Underutilisation of long-acting reversible contraceptives (LARCs)
It has been estimated that over one half of all pregnancies in Australia are unplanned[i] and it is approximated that 1 in 5 (20-25%) women in Australia will have an abortion during their lifetime, with 80,000 induced abortions being performed annually in Australia.[ii] The current annual Australian abortion rate is approximately 19 per 1,000 women aged 15 to 44 years. This rate is high when compared to similarly developed areas, [iii] such as Western Europe with a rate of 12 per 1,000 [iv] and New Zealand with a rate of 17.3 per 1,000. [v] Many of these unplanned pregnancies could have been avoided with the appropriate and correct use of contraceptives.
Of particular note in Australia, is the underutilisation of Long Acting Reversible Contraceptives (LARCs) in primary care, with only 1.2% of women using one of these methods. Examples of these contraceptives include hormonal implants such as Implanon, the hormonal intrauterine device Mirena and the multiload copper intrauterine device. While not suitable for all women, the benefits of these contraceptives include minimal maintenance once in place, and long-term, effective contraception with very low failure rates. They are often referred to as “set and forget” methods. Increasing access to LARCs is a public health priority in the UK and US, but there is no clear policy on LARCs in Australia.[vi]
Sexual and reproductive health specialists in Australia recommend increasing the availability of LARCs because the methods are cost-effective and highly efficient, and with effective and appropriate use, have the potential to reduce the rates of unplanned pregnancies and abortions. Identified barriers to the uptake of LARCs in Australian primary care settings include: lack of familiarity amongst GPs with inserting and removing the devices, a view that it is not cost effective for GPs to do so, and a lack of appropriate technical training and medical indemnity insurance costs for nurses. Furthermore, ‘women are also poorly advised or have misconceptions that IUDs are unsuitable, even when they meet the medical eligibility criteria’.[vii]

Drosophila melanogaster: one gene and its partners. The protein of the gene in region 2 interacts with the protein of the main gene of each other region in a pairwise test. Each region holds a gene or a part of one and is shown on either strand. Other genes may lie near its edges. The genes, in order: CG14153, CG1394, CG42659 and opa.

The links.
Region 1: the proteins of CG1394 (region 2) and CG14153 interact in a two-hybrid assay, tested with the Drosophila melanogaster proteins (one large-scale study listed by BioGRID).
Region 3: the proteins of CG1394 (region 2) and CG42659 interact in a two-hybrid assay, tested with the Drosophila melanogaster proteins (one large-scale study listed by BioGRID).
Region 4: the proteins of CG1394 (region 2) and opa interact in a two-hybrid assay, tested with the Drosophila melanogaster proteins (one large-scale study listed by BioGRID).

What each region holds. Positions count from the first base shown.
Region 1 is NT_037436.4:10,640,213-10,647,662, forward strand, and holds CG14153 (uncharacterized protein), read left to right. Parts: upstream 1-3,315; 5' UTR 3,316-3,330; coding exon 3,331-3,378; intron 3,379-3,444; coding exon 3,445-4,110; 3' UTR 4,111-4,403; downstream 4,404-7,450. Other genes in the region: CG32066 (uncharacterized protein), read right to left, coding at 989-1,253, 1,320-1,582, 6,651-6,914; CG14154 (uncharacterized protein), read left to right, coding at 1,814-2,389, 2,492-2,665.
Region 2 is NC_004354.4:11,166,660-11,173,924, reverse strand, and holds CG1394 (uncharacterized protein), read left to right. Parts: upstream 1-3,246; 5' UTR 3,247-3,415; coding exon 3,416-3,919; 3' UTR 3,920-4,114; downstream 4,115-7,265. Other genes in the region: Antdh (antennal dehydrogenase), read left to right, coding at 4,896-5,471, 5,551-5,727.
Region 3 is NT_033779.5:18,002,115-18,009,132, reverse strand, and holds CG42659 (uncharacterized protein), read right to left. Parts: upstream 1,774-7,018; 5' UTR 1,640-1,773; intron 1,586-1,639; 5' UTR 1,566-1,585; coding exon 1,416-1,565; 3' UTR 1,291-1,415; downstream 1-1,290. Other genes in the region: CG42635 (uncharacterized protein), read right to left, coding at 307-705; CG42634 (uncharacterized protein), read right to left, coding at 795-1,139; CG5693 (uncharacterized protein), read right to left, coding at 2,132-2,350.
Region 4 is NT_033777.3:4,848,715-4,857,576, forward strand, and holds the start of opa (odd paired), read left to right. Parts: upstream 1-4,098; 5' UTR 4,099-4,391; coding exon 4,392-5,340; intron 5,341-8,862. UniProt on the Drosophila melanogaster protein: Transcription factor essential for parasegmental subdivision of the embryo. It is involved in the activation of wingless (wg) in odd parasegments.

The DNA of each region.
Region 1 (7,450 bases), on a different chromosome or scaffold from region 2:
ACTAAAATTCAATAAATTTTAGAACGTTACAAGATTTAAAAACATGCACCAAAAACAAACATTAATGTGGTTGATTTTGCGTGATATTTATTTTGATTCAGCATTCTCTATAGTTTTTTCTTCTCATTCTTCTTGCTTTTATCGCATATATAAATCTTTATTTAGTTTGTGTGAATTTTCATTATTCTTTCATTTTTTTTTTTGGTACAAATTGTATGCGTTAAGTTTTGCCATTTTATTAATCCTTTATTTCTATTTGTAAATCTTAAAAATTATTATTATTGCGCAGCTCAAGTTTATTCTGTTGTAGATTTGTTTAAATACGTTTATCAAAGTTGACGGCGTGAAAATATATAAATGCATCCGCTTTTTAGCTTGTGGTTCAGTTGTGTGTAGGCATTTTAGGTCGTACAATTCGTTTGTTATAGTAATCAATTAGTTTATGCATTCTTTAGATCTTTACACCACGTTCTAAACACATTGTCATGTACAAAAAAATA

The Medical Educators Professional Working Group (MPWG) has been the key driver of policy recommendations, in particular on unplanned pregnancies, abortion, and the underutilisation of LARCs in primary care. The MPWG is currently planning an advocacy campaign seeking to develop a national policy around the use of LARCs, with the goal of adjusting Medicare funding, establishing standards of training for GPs, and education contraception users about the availability and appropriateness of LARCs methods.
[ii]Newman P, Morrell S, Black M, Munot S, Estoesta J, Brassil A, 2011, Reproductive and sexual health needs in New South Wales an Australia: differentials, trends and assessment of data sources. Family Planning NSW: Sydney
[vi] Mazza, D., Harrison, C., Taft, A., Brijnath, B., Britt, H., Hobbs, M., Stewart, K., Hussainy, S., 2012. Current contraceptive management in Australian general practice: an analysis of BEACH data. The Medical Journal of Australia 197, 110–114
[vii]Mazza, D., Harrison, C., Taft, A., Brijnath, B., Britt, H., Hobbs, M., Stewart, K., Hussainy, S., 2012. Current contraceptive management in Australian general practice: an analysis of BEACH data. The Medical Journal of Australia 197, 110–114